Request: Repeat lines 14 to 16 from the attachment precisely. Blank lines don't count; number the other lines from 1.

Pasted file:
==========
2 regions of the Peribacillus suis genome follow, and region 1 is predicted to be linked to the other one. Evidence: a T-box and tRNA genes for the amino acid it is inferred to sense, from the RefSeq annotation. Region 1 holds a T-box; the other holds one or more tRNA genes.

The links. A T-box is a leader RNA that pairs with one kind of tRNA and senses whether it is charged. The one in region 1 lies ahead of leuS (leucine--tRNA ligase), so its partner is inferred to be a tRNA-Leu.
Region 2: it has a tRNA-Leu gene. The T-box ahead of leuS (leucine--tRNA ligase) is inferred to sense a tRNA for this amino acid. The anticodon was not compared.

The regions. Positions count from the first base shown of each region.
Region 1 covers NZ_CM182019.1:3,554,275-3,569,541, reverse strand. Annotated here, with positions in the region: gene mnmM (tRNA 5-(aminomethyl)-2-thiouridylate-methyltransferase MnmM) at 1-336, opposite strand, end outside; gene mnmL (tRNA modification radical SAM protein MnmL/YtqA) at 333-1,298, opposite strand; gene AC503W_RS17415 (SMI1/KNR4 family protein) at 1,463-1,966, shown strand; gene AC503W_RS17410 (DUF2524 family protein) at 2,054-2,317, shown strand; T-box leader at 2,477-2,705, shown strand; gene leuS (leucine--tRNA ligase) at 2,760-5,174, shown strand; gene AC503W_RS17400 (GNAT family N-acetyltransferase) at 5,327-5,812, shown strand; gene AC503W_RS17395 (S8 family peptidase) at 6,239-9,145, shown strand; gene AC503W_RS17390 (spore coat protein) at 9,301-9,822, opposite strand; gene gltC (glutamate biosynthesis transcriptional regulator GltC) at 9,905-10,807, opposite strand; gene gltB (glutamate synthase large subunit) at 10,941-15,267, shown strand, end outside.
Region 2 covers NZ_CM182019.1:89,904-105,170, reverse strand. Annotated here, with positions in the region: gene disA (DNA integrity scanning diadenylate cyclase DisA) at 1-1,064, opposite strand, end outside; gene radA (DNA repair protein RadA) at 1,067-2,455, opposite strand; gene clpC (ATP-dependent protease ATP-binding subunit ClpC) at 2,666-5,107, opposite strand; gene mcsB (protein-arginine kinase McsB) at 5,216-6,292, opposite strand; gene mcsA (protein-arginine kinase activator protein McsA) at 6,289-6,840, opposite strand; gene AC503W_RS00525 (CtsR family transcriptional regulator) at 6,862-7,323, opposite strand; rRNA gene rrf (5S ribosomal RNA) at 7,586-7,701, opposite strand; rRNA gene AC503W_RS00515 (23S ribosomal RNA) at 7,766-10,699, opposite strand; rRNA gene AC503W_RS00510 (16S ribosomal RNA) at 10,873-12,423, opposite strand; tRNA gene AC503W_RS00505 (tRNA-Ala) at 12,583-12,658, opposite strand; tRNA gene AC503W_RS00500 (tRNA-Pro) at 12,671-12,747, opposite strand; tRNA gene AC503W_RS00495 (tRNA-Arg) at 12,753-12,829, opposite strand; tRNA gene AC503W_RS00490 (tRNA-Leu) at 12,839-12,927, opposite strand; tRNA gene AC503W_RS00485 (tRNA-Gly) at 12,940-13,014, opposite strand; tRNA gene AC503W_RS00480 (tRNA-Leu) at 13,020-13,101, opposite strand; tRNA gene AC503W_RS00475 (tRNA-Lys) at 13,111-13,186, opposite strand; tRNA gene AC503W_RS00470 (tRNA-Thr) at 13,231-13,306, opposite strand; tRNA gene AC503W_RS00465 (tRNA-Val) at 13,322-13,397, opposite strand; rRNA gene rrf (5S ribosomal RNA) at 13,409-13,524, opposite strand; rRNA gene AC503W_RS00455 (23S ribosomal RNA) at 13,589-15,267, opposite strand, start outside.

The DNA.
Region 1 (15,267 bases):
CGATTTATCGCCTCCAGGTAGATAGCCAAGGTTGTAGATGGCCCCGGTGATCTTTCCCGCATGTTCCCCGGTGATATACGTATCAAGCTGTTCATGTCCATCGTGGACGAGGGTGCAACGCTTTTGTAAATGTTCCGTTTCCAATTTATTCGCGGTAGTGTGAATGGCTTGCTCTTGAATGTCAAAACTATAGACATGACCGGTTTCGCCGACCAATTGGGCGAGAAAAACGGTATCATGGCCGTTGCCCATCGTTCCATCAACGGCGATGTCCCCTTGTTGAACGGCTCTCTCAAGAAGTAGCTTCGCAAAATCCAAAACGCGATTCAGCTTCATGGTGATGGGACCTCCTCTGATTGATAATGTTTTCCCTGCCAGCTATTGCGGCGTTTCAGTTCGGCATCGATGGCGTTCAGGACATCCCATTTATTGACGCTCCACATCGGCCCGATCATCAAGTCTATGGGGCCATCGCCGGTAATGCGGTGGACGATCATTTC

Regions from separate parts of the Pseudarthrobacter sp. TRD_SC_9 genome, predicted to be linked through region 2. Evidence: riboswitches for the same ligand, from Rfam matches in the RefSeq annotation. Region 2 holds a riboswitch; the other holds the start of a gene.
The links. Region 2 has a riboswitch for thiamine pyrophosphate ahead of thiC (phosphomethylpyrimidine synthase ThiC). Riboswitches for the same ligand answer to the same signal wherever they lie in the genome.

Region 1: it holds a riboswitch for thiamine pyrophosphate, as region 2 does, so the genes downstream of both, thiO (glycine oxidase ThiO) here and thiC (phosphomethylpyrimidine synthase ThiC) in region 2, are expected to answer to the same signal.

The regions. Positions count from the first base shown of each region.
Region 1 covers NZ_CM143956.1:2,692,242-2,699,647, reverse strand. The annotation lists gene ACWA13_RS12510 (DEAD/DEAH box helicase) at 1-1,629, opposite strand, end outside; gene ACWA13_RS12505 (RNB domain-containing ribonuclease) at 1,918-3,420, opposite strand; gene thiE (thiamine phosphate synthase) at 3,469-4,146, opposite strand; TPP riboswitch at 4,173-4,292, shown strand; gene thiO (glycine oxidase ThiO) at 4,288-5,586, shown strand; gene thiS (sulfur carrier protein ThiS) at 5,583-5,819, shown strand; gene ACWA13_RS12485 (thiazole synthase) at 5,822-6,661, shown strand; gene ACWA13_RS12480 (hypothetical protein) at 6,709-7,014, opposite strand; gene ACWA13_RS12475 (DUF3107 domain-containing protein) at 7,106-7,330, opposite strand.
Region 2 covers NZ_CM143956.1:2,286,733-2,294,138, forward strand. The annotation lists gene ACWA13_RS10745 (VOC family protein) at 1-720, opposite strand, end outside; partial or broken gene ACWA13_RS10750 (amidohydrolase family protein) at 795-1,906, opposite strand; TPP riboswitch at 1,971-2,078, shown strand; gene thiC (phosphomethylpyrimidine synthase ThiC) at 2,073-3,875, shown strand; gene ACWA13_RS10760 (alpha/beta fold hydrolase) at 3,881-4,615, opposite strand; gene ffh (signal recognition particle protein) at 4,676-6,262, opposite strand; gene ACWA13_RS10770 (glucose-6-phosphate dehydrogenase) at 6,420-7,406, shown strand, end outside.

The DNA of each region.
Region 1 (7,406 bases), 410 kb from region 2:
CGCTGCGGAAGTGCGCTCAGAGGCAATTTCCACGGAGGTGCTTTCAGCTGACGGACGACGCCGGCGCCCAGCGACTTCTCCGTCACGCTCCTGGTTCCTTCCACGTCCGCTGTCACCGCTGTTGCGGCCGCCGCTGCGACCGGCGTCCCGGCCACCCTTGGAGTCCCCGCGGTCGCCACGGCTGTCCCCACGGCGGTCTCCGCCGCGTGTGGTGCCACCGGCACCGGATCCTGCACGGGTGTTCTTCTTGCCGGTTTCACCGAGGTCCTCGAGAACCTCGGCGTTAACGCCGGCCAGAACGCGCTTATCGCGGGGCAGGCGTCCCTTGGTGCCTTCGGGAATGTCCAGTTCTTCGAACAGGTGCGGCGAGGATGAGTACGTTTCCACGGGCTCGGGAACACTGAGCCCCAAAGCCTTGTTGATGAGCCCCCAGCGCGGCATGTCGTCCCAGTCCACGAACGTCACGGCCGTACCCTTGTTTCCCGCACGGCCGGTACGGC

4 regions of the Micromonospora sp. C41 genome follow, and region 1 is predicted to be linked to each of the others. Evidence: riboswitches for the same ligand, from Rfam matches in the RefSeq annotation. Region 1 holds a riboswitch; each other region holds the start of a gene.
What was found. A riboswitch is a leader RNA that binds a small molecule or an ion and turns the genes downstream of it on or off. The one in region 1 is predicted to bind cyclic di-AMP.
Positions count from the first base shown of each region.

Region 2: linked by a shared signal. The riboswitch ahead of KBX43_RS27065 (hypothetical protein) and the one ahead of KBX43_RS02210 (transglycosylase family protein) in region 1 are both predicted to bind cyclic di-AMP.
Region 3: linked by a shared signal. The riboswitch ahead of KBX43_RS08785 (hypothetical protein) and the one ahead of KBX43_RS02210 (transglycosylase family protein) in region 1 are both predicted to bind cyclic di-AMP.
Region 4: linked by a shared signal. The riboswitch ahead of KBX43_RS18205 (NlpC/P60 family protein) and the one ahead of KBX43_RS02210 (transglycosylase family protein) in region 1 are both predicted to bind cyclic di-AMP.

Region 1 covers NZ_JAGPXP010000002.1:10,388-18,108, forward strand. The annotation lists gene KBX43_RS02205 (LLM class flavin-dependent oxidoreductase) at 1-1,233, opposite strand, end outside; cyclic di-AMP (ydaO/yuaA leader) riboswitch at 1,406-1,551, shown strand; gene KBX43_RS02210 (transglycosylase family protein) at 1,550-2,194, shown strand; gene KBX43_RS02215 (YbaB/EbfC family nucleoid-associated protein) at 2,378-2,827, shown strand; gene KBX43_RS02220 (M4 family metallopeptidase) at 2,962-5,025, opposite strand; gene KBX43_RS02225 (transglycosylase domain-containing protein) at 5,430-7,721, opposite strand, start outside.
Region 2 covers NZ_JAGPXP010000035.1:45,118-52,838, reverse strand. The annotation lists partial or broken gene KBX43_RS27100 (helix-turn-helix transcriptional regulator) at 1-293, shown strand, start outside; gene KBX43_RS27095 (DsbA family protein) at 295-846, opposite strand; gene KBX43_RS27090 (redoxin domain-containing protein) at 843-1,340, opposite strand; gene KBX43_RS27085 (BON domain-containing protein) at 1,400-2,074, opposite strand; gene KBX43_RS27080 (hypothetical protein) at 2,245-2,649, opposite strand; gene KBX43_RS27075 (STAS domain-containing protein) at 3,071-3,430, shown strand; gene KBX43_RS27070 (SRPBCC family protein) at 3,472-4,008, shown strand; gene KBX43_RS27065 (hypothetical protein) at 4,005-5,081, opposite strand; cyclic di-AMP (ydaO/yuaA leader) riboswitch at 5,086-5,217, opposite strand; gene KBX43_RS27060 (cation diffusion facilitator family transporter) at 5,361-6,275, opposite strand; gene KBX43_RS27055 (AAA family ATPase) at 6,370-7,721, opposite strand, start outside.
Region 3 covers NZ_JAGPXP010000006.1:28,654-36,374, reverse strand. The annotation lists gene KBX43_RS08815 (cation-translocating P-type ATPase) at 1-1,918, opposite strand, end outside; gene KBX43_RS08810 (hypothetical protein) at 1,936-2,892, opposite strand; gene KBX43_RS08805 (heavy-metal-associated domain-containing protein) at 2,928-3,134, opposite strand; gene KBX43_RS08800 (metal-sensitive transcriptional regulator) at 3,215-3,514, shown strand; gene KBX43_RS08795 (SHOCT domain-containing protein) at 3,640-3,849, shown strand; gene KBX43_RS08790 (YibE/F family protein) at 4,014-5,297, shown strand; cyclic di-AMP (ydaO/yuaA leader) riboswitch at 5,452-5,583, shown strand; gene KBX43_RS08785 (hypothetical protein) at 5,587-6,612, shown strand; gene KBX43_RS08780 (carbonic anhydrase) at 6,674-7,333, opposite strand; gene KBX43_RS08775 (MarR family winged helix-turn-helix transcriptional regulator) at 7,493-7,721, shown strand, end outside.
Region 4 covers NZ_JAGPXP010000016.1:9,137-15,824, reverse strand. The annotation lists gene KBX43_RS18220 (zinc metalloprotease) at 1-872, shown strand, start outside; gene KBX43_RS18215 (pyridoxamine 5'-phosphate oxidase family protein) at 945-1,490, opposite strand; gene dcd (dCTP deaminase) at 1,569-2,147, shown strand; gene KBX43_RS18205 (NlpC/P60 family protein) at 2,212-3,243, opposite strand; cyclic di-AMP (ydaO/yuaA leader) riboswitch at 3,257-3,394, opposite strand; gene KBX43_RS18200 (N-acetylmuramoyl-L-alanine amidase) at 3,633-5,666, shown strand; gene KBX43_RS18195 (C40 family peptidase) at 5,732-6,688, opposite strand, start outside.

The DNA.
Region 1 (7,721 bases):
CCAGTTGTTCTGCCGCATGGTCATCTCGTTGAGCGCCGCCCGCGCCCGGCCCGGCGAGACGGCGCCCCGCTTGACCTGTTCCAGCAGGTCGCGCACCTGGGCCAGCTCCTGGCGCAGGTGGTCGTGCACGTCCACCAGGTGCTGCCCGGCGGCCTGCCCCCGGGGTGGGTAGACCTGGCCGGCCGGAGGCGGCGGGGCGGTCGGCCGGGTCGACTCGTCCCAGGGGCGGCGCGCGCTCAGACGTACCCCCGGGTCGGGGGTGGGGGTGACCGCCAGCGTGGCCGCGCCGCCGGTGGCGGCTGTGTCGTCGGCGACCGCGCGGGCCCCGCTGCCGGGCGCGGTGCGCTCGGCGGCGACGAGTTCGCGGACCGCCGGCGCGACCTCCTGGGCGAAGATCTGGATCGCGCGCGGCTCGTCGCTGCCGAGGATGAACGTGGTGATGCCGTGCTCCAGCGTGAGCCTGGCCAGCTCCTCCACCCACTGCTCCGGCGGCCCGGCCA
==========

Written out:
Region 1 covers NZ_CM143956.1:2,692,242-2,699,647, reverse strand. The annotation lists gene ACWA13_RS12510 (DEAD/DEAH box helicase) at 1-1,629, opposite strand, end outside; gene ACWA13_RS12505 (RNB domain-containing ribonuclease) at 1,918-3,420, opposite strand; gene thiE (thiamine phosphate synthase) at 3,469-4,146, opposite strand; TPP riboswitch at 4,173-4,292, shown strand; gene thiO (glycine oxidase ThiO) at 4,288-5,586, shown strand; gene thiS (sulfur carrier protein ThiS) at 5,583-5,819, shown strand; gene ACWA13_RS12485 (thiazole synthase) at 5,822-6,661, shown strand; gene ACWA13_RS12480 (hypothetical protein) at 6,709-7,014, opposite strand; gene ACWA13_RS12475 (DUF3107 domain-containing protein) at 7,106-7,330, opposite strand.
Region 2 covers NZ_CM143956.1:2,286,733-2,294,138, forward strand. The annotation lists gene ACWA13_RS10745 (VOC family protein) at 1-720, opposite strand, end outside; partial or broken gene ACWA13_RS10750 (amidohydrolase family protein) at 795-1,906, opposite strand; TPP riboswitch at 1,971-2,078, shown strand; gene thiC (phosphomethylpyrimidine synthase ThiC) at 2,073-3,875, shown strand; gene ACWA13_RS10760 (alpha/beta fold hydrolase) at 3,881-4,615, opposite strand; gene ffh (signal recognition particle protein) at 4,676-6,262, opposite strand; gene ACWA13_RS10770 (glucose-6-phosphate dehydrogenase) at 6,420-7,406, shown strand, end outside.

The DNA of each region.